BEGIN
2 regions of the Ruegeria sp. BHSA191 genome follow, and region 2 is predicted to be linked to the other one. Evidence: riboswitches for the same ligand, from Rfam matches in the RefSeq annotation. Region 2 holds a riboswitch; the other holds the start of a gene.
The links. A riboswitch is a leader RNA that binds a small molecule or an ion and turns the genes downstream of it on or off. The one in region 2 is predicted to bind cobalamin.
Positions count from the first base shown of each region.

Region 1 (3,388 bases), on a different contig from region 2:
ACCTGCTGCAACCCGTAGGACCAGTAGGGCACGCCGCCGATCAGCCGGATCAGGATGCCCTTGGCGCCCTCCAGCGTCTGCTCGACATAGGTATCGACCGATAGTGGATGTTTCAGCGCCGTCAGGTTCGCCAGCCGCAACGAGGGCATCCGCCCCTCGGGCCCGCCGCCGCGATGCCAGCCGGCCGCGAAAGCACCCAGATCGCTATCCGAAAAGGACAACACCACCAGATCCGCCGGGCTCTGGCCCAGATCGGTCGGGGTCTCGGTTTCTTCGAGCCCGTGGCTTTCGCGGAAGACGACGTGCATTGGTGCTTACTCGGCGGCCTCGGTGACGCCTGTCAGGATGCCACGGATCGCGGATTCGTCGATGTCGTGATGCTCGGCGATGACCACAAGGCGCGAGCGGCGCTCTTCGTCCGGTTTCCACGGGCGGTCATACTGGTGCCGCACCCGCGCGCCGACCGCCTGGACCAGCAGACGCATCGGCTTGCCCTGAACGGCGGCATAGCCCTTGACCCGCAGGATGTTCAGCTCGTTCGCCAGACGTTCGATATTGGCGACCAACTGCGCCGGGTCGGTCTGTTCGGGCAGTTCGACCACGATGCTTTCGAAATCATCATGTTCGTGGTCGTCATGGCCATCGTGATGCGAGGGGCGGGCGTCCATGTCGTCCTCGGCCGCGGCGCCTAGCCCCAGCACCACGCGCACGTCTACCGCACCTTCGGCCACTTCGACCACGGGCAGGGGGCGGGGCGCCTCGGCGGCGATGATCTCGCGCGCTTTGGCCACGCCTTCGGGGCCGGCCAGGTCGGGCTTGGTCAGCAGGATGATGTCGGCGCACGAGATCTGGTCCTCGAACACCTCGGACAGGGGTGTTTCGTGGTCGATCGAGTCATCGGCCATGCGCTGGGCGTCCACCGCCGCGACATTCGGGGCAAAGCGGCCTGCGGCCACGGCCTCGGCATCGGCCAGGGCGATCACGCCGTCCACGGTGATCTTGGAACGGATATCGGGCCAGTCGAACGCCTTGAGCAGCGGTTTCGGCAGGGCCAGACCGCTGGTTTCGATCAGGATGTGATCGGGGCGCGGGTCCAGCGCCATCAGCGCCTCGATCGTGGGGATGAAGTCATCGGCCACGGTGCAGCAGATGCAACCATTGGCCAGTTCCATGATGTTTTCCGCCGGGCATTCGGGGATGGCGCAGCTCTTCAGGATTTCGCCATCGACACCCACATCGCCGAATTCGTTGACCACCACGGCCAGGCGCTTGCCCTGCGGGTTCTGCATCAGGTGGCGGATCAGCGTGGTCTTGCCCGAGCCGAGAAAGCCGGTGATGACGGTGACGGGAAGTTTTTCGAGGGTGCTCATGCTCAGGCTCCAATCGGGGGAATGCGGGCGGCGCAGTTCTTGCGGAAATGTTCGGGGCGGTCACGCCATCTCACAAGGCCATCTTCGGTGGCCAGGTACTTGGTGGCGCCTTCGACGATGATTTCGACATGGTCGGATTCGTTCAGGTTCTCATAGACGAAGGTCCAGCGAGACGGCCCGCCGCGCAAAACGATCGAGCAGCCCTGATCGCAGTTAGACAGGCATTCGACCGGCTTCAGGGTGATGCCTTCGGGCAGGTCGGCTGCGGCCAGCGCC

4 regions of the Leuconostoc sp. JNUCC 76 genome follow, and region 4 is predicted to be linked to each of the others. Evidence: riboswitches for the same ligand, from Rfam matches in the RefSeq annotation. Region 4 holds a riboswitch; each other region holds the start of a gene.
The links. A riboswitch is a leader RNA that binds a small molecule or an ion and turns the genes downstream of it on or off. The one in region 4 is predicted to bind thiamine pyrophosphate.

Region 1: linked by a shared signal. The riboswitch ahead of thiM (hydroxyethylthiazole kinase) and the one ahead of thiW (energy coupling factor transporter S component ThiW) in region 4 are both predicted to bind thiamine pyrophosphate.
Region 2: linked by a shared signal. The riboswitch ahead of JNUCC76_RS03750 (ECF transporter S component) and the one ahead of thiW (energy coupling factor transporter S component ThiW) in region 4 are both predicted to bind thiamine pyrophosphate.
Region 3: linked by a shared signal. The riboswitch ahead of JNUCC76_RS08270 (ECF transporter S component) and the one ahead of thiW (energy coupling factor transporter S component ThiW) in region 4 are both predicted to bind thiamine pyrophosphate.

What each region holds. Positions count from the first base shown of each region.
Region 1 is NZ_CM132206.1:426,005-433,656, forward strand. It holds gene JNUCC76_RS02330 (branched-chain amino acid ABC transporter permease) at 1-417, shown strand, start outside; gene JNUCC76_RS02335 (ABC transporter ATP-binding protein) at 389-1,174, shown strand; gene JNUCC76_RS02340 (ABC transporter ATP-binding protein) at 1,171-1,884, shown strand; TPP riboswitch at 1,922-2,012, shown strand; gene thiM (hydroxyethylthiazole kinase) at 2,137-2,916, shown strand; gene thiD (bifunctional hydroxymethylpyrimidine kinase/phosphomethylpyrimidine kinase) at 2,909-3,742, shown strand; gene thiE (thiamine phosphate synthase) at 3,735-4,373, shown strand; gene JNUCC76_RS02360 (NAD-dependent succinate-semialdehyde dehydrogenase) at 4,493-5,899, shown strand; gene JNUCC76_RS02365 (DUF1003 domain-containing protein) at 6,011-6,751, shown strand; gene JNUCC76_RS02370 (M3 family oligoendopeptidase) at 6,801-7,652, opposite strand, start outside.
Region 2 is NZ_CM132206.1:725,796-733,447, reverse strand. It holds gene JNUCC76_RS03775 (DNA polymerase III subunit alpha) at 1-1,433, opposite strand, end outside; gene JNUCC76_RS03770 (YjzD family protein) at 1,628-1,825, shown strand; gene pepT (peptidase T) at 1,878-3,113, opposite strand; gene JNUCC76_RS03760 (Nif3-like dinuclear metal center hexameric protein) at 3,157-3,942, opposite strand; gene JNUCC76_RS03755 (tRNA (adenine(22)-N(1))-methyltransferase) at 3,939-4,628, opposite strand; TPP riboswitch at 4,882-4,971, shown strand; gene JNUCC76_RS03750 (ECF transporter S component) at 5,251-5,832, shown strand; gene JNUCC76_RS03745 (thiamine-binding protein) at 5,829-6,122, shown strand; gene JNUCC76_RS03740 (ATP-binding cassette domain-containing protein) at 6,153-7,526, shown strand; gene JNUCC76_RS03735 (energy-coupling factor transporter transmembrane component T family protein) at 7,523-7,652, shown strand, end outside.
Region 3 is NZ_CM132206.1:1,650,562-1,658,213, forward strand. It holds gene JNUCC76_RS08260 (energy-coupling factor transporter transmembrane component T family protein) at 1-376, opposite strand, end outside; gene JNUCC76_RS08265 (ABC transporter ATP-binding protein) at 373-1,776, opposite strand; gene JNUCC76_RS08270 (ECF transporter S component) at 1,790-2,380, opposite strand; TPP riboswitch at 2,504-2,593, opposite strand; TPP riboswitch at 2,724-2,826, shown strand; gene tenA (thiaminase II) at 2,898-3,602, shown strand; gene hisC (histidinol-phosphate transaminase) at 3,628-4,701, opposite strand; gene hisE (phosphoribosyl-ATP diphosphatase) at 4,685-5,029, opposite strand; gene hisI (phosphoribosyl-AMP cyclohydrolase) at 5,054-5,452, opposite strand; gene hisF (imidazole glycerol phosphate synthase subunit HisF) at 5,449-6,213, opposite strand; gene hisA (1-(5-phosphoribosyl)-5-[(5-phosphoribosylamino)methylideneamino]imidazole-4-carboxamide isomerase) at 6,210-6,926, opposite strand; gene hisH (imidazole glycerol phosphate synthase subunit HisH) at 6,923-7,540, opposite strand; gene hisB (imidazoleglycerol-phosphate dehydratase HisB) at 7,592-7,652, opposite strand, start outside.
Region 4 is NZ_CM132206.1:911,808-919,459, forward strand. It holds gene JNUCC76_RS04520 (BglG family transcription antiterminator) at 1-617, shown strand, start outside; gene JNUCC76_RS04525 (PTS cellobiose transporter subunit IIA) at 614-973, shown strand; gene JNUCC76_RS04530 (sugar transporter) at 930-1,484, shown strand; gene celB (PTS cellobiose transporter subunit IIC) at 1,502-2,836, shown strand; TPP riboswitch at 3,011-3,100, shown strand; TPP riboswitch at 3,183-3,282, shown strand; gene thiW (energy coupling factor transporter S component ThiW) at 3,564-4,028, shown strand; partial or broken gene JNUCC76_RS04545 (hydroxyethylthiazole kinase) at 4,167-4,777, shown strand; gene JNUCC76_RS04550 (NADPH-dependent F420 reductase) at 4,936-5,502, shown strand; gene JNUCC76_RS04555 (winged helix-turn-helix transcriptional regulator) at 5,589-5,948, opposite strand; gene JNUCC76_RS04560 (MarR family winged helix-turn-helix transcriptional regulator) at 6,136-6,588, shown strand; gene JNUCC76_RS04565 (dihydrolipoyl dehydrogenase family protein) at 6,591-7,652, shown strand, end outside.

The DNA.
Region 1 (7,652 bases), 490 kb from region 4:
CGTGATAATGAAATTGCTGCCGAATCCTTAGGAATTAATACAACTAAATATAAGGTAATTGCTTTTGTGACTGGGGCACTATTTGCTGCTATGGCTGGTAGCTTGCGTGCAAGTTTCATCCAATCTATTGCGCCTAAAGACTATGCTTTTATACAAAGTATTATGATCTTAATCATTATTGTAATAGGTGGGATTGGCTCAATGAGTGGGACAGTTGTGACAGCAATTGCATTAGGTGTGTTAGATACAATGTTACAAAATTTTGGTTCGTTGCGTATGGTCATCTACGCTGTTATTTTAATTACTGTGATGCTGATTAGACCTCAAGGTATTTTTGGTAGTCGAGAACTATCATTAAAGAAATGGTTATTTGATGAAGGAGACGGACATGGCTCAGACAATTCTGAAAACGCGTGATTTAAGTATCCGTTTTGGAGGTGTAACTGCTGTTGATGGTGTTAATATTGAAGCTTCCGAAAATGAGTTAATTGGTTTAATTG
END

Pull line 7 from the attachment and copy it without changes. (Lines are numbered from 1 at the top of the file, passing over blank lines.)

The links. A riboswitch is a leader RNA that binds a small molecule or an ion and turns the genes downstream of it on or off. The one in region 4 is predicted to bind thiamine pyrophosphate.